And then they hear news from Thailand … a young man arrives … James Winter’s character is suffering from amnesia … and the descent into darkness and mind games begins.
Enlightenment milks a fragile, highly charged, highly contrived situation that is augmented by an ominous, discordant,specially created soundscape, with flickering ghostly back-projections adding to the general atmosphere of unease. As the play unfolds, the rear wall is moved forward like a large earthmoving blade, closing down the space.
Contrived it might be and slightly wordy, but despite its dark, edgy sociopathic overtones, Enlightenment is loaded with delicious ironies that prompt laughter. And it looks so good in white. While the degree of enlightenment attained is wide open to interpretation, it’s an unusual story that’s skilfully propelled along – especially by Gibson who is a great study in anguished grief.
There are accomplished contributions from the whole cast, and in particular from Winter and Sheridan, admirably supported by a talented production and design team.
Enlightenment boils down to well-realised, all-round damned good story-telling, and judging from opening night’s prolonged applause, thoroughly deserves to do the business at the box-office.
Copyright © in the review belongs to the reviewer
Fluctuating emotional dynamics in high quality production of a seriously good play
Review by John C Ross 11th Jun 2012
We clearly have a visceral desire for answers, yet abiding questions are far more fascinating. One has to admire a playwright with the courage to resist the tempting expectation to provide a tidy story, with a denouement, a closure, which are denied here to the audience just as they are to the central characters.
As one slowly realises, this is one heck of a good play, despite its usually gentle pace and low-keyed tone. Sequences requiring intent stillness, or minimal movement, make major demands upon the actors, which are here ably met.
The playwright is English, yet the setting in this production at Centrepoint (the NZ premiere) is implicitly a domestic interior in some New Zealand city and the characters Kiwis, although the medium Joyce (‘I’m not a medium; I’m a sensitive’) is intently played here by Donogh Rees with what struck me as an Ocker accent.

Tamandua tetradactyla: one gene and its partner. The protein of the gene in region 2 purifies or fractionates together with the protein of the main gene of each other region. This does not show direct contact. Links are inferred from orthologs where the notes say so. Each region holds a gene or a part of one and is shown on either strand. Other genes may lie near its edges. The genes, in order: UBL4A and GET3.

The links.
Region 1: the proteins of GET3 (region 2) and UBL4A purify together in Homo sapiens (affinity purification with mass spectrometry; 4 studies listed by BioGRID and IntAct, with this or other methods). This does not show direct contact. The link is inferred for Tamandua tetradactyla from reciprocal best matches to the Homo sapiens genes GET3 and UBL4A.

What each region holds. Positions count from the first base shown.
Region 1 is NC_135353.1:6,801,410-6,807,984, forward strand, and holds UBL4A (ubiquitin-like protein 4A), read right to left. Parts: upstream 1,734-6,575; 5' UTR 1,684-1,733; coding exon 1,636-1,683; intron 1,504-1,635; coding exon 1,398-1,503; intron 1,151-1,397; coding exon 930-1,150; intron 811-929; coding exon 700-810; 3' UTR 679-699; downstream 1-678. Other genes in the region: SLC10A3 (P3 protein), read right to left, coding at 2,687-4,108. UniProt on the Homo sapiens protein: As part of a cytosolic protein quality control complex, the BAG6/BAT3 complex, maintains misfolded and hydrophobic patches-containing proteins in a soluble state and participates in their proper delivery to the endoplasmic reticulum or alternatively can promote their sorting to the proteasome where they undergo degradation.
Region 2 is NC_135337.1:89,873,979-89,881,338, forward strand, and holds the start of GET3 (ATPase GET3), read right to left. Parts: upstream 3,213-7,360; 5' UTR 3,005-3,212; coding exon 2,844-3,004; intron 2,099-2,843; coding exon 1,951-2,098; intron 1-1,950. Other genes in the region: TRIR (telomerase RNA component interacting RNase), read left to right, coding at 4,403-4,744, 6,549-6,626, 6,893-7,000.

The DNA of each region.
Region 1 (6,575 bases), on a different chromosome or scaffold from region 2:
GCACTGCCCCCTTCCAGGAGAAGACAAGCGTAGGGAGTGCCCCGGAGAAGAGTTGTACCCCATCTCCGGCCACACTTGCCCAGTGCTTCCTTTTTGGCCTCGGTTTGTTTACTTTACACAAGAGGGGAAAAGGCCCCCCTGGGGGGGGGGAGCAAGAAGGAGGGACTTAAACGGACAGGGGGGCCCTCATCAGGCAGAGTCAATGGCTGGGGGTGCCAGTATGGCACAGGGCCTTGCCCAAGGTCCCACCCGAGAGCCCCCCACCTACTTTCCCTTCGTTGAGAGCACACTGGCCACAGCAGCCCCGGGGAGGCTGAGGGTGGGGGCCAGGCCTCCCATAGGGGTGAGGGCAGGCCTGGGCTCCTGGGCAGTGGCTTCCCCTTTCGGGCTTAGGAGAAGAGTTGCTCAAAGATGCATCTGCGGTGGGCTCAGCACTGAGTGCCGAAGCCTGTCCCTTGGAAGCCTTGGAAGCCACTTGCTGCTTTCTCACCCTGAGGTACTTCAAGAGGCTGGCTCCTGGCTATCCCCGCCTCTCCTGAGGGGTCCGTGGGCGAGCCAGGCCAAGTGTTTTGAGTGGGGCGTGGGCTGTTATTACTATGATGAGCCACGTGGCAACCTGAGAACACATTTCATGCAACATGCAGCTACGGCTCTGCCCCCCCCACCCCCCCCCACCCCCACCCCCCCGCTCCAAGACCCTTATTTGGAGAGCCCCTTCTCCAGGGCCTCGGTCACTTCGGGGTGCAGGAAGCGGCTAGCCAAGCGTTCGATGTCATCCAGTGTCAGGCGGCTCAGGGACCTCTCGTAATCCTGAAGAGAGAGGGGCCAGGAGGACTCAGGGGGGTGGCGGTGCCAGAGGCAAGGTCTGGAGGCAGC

The central character Leah, played here by Jude Gibson, is a middle-aged academic woman, utterly desperate because her twenty-something son Adam, cruising around South-East Asia, has not been heard from for the past five months. Is he alive still? And even if he is not, it would be less worse to know how he died, and where, than to have to go on forever knowing zilch.
The interactions between Leah and her younger, second husband Nick (well rendered by Jon Pheloung) are very sensitively managed, in the ways they reveal that although his own distress is real enough, and for most of the time he is doing what he can to support her, with Adam not being his biological son, Nick is not, can not be, in the same space.
What can one do in this wretched limbo situation? One straw to clutch at is bringing in a medium (all right, a ‘sensitive’), and while Joyce can not give them any direct answers, she does add an extra dimension, including involving the spirit of a nineteenth-century woman who had responded to trauma by living on for years in a remote spot in India. Might this offer a shred of hope?
Another straw is the hope that publicising the situation might bring to light some fresh clues; hence Leah’s blunt-spoken father brings in Joanna, an ambitiously pushy young television journalist, willing to try to help yet also, sometimes infuriatingly, in a different space again.
Then, what hope is offered by the turning up of a young man who seems to have been in some way associated with the missing Adam, although he purports to have lost all memory of his past life, including even of his own identity?
The second half of the play is dominated by interactions with this person, about whom there remain even more unanswered questions. James Winter makes fine use of the richly varied acting opportunities afforded by the shifting role of this nameless young man, whose actions and interactions become all too often bizarre and sinister.
At any rate the play offers plenty of surprises. All one can say about its title, without giving too much away, is that whatever ‘enlightenment’ it permits is rather bleak.
With Renée Sheridan giving a seamless performance as Joanna the journalist, and Stephen Gledhill fully competent as Leah’s father, this production (a premiere for this country) has a fine cast, and the director Paul McLaughlin has ensured that its pace, however varied, never goes flat, and its fluctuating emotional dynamics hold our attention throughout.
Daniel Williams’s set features a shallow-curved textured white upstage wall, which bounds a domestic interior, yet accommodates a multiplicity of projected images, with a window-like cutout stage right. It is, like much else, subtly disorienting.
Let’s reiterate. This is a seriously good play, and it is here given a high quality rendition.
Copyright © in the review belongs to the reviewer